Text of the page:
Doctors at two Cairo hospitals will pin blue ribbon badges to the clothing of newborn baby girls on Wednesday as they launch a campaign to persuade parents in Egypt to "say no to female genital mutilation".
The country has the highest number of women affected by FGM in the world, with nearly nine in 10 having been cut, according to U.N. data.
Parents will receive the badges – which resemble the Arabic word "no" and look like an upside down version of awareness ribbons for HIV/AIDS and breast cancer - after signing a pledge that they will not have their daughters cut.
Activists hope more hospitals will join the campaign, which launches on International Day of Zero Tolerance for FGM.
FGM was banned in Egypt in 2008 and criminalised in 2016, but the practice persists, with most procedures now carried out by health professionals.
Many families see FGM as a religious obligation and a way to preserve their daughter's virginity.
"It is a wrong and ugly belief. We have to make clear that FGM (does not stop) sexual desire," said pediatric doctor Amira Edris who works at one of the Cairo hospitals.
"I have a veil on my head and I respect religious rules ... but this is not a religious rule - it is a false belief," she told the Thomson Reuters Foundation.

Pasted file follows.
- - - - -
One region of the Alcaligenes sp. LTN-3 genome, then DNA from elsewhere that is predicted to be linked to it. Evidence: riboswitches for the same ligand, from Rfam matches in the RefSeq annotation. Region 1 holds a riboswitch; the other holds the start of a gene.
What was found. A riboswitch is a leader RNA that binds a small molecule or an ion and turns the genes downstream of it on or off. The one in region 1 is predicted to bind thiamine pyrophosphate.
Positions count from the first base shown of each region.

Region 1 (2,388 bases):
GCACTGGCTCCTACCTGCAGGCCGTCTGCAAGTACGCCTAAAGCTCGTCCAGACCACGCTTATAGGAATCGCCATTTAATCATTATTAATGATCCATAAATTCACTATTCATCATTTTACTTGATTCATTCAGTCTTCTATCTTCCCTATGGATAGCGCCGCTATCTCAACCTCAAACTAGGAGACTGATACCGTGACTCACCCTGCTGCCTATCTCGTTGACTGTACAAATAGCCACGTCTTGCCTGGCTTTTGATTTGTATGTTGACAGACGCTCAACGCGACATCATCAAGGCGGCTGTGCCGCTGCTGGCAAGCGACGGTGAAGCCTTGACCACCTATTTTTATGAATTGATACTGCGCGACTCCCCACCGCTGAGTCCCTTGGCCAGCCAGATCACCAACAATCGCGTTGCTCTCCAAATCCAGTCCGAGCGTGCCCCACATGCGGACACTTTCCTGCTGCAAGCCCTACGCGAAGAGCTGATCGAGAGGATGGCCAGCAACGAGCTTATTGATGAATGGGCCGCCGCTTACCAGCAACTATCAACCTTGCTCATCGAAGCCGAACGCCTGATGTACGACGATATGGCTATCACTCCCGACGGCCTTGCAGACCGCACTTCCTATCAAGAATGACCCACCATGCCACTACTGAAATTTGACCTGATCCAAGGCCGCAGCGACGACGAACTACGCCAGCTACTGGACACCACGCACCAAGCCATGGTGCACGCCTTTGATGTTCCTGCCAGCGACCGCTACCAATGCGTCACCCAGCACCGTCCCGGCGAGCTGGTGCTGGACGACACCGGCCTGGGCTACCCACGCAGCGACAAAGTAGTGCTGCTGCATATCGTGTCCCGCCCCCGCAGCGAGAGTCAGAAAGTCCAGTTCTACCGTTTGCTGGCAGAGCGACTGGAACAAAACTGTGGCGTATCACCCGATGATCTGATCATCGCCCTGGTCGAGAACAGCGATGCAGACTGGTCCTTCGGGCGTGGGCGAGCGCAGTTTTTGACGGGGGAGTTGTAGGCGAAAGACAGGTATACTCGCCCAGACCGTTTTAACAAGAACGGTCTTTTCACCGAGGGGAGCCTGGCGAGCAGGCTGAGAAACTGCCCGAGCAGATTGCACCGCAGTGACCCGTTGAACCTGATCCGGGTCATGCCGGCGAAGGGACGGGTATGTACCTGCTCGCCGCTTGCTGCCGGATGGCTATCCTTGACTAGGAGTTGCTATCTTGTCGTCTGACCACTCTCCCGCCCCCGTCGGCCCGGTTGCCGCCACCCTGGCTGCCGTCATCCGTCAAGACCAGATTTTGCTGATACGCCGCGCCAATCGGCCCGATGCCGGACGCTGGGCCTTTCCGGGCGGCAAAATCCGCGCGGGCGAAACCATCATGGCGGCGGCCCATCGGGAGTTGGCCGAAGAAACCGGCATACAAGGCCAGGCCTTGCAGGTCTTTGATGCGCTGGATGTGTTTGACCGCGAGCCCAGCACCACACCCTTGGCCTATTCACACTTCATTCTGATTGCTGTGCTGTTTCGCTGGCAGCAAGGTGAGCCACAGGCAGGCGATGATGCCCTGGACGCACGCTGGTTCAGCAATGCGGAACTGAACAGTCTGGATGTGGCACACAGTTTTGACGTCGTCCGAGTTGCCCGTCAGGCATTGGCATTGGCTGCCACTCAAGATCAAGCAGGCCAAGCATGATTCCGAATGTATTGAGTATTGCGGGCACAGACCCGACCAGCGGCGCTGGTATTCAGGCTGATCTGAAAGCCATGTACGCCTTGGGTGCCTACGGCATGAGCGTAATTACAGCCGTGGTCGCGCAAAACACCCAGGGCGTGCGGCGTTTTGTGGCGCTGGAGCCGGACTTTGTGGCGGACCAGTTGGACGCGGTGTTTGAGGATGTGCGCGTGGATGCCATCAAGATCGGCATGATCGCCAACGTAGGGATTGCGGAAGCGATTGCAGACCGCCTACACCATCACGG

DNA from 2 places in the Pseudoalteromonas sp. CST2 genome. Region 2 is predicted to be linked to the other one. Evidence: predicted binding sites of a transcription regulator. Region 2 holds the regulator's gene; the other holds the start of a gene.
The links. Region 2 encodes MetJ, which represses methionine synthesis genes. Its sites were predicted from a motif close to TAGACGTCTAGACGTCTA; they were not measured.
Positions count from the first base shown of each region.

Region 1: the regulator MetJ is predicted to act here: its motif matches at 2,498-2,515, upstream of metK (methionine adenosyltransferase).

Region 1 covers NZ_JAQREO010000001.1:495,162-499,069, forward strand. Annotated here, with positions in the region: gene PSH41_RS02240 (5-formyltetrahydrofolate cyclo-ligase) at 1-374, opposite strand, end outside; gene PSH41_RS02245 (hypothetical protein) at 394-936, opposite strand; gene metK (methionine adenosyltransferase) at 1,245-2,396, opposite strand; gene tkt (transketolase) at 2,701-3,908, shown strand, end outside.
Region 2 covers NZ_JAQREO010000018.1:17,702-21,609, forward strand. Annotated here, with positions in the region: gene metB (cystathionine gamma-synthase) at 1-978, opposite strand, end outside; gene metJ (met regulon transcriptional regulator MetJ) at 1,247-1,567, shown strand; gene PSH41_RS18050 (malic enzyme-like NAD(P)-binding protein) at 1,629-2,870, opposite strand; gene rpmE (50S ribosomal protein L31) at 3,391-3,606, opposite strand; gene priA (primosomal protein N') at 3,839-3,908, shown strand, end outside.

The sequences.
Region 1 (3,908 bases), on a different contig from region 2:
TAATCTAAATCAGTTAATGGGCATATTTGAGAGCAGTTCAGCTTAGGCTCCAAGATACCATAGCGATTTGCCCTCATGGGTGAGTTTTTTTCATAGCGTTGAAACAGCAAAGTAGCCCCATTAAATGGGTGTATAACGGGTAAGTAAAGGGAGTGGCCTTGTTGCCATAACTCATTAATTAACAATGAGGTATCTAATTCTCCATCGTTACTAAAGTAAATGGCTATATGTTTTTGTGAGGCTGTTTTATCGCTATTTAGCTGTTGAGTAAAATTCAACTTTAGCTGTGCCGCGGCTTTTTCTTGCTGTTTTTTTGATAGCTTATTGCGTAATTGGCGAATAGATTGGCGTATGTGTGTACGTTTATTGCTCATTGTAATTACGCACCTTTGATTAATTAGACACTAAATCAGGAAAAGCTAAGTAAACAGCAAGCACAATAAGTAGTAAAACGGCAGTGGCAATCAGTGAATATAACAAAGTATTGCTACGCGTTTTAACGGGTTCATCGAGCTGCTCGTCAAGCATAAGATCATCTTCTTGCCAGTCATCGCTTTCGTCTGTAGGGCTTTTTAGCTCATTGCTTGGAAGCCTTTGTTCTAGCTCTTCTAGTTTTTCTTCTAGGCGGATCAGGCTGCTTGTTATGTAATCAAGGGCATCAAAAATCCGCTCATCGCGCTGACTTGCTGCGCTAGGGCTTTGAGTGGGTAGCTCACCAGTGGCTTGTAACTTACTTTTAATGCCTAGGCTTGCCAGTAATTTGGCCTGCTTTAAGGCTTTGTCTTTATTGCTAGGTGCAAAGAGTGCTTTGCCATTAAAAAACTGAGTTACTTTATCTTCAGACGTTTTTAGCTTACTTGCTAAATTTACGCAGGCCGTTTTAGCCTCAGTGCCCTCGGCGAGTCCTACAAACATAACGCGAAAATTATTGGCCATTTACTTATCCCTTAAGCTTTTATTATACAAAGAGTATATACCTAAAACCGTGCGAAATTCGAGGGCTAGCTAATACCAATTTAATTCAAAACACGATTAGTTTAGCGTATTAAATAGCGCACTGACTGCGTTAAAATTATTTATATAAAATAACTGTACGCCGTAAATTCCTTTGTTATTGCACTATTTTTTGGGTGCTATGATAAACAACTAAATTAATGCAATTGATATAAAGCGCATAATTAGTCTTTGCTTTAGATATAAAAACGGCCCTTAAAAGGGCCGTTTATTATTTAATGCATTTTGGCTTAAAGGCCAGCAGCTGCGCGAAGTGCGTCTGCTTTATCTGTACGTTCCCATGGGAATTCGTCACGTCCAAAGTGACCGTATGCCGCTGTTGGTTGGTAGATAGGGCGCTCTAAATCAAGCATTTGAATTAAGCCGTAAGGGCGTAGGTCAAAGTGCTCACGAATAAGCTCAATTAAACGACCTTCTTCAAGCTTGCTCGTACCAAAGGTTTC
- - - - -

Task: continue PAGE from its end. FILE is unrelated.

FGM, which commonly involves the partial or total removal of the external genitalia, is practised in a swathe of African countries and parts of Asia and the Middle East.
It is often done by traditional cutters with unsterilised blades, but there is an increasing trend for FGM to be carried out by health professionals - particularly in Egypt, Guinea, Kenya, Nigeria and Sudan.
Global anti-FGM group 28 Too Many, which is working with the Egyptian hospitals, said the "medicalisation of FGM" was hindering efforts to end the practice.
"By having the backing of hospitals in the campaign, we are showing that FGM is wrong, wherever it is carried out," said 28 Too Many founder Ann-Marie Wilson.
FGM can cause a host of serious health problems including infections and infertility.
There has been mounting concern over the practice in Egypt following the deaths of several girls during botched procedures.
Edris said she had been particularly affected by the death of a 7-year-old girl from FGM.
"We couldn't save her ... she bled to death. I remember she started to hallucinate ... and she knew she was going to die - this really traumatised me," she said.
Amel Fahmy, director of women's advocacy group Tadwein which is backing the campaign, said doctors were ideally placed to spread awareness of FGM.
"We can't be shy about this. It's time to talk about this as a harmful practice, and for doctors to tell parents you shouldn't do this to your daughter," she said.